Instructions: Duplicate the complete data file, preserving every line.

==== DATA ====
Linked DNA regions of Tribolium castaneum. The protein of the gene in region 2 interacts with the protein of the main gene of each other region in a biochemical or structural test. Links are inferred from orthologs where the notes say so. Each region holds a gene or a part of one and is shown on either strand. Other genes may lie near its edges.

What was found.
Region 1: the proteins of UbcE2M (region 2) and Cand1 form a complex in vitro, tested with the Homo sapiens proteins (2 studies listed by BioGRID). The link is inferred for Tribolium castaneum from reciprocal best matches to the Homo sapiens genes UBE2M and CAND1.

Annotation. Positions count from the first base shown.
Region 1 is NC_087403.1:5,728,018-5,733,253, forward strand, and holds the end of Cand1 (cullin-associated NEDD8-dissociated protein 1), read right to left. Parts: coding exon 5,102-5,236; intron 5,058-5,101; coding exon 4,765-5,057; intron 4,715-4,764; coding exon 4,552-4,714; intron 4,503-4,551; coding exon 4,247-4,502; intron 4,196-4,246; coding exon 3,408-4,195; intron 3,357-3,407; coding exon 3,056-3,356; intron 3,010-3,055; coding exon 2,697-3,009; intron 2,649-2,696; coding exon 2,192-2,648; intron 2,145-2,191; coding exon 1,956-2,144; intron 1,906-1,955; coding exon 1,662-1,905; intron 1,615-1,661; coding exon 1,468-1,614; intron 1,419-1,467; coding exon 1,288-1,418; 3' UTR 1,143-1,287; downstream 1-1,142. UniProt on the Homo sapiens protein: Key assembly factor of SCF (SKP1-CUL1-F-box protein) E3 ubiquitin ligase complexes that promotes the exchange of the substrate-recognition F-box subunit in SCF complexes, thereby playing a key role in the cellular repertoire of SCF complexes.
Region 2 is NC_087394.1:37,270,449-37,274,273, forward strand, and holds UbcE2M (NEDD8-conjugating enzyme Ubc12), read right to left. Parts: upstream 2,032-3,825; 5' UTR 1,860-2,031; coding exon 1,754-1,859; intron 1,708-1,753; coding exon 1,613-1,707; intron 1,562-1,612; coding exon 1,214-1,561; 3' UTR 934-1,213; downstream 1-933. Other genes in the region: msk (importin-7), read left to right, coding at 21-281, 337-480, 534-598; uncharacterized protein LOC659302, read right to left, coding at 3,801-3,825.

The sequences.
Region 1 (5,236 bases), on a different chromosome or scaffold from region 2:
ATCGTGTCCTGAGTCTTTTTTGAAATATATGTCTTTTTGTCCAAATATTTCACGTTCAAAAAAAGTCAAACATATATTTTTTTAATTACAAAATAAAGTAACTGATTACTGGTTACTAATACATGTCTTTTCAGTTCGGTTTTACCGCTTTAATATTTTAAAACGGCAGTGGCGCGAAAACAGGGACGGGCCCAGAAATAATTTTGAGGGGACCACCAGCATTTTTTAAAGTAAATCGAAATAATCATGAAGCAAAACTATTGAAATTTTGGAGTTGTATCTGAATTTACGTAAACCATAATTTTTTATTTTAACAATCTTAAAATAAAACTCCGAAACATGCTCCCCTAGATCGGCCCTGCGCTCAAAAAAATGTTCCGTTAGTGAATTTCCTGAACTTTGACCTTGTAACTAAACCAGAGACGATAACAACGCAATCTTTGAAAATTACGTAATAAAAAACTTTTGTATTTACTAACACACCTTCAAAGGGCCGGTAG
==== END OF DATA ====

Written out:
Linked DNA regions of Tribolium castaneum. The protein of the gene in region 2 interacts with the protein of the main gene of each other region in a biochemical or structural test. Links are inferred from orthologs where the notes say so. Each region holds a gene or a part of one and is shown on either strand. Other genes may lie near its edges.

What was found.
Region 1: the proteins of UbcE2M (region 2) and Cand1 form a complex in vitro, tested with the Homo sapiens proteins (2 studies listed by BioGRID). The link is inferred for Tribolium castaneum from reciprocal best matches to the Homo sapiens genes UBE2M and CAND1.

Annotation. Positions count from the first base shown.
Region 1 is NC_087403.1:5,728,018-5,733,253, forward strand, and holds the end of Cand1 (cullin-associated NEDD8-dissociated protein 1), read right to left. Parts: coding exon 5,102-5,236; intron 5,058-5,101; coding exon 4,765-5,057; intron 4,715-4,764; coding exon 4,552-4,714; intron 4,503-4,551; coding exon 4,247-4,502; intron 4,196-4,246; coding exon 3,408-4,195; intron 3,357-3,407; coding exon 3,056-3,356; intron 3,010-3,055; coding exon 2,697-3,009; intron 2,649-2,696; coding exon 2,192-2,648; intron 2,145-2,191; coding exon 1,956-2,144; intron 1,906-1,955; coding exon 1,662-1,905; intron 1,615-1,661; coding exon 1,468-1,614; intron 1,419-1,467; coding exon 1,288-1,418; 3' UTR 1,143-1,287; downstream 1-1,142. UniProt on the Homo sapiens protein: Key assembly factor of SCF (SKP1-CUL1-F-box protein) E3 ubiquitin ligase complexes that promotes the exchange of the substrate-recognition F-box subunit in SCF complexes, thereby playing a key role in the cellular repertoire of SCF complexes.
Region 2 is NC_087394.1:37,270,449-37,274,273, forward strand, and holds UbcE2M (NEDD8-conjugating enzyme Ubc12), read right to left. Parts: upstream 2,032-3,825; 5' UTR 1,860-2,031; coding exon 1,754-1,859; intron 1,708-1,753; coding exon 1,613-1,707; intron 1,562-1,612; coding exon 1,214-1,561; 3' UTR 934-1,213; downstream 1-933. Other genes in the region: msk (importin-7), read left to right, coding at 21-281, 337-480, 534-598; uncharacterized protein LOC659302, read right to left, coding at 3,801-3,825.

The sequences.
Region 1 (5,236 bases), on a different chromosome or scaffold from region 2:
ATCGTGTCCTGAGTCTTTTTTGAAATATATGTCTTTTTGTCCAAATATTTCACGTTCAAAAAAAGTCAAACATATATTTTTTTAATTACAAAATAAAGTAACTGATTACTGGTTACTAATACATGTCTTTTCAGTTCGGTTTTACCGCTTTAATATTTTAAAACGGCAGTGGCGCGAAAACAGGGACGGGCCCAGAAATAATTTTGAGGGGACCACCAGCATTTTTTAAAGTAAATCGAAATAATCATGAAGCAAAACTATTGAAATTTTGGAGTTGTATCTGAATTTACGTAAACCATAATTTTTTATTTTAACAATCTTAAAATAAAACTCCGAAACATGCTCCCCTAGATCGGCCCTGCGCTCAAAAAAATGTTCCGTTAGTGAATTTCCTGAACTTTGACCTTGTAACTAAACCAGAGACGATAACAACGCAATCTTTGAAAATTACGTAATAAAAAACTTTTGTATTTACTAACACACCTTCAAAGGGCCGGTAG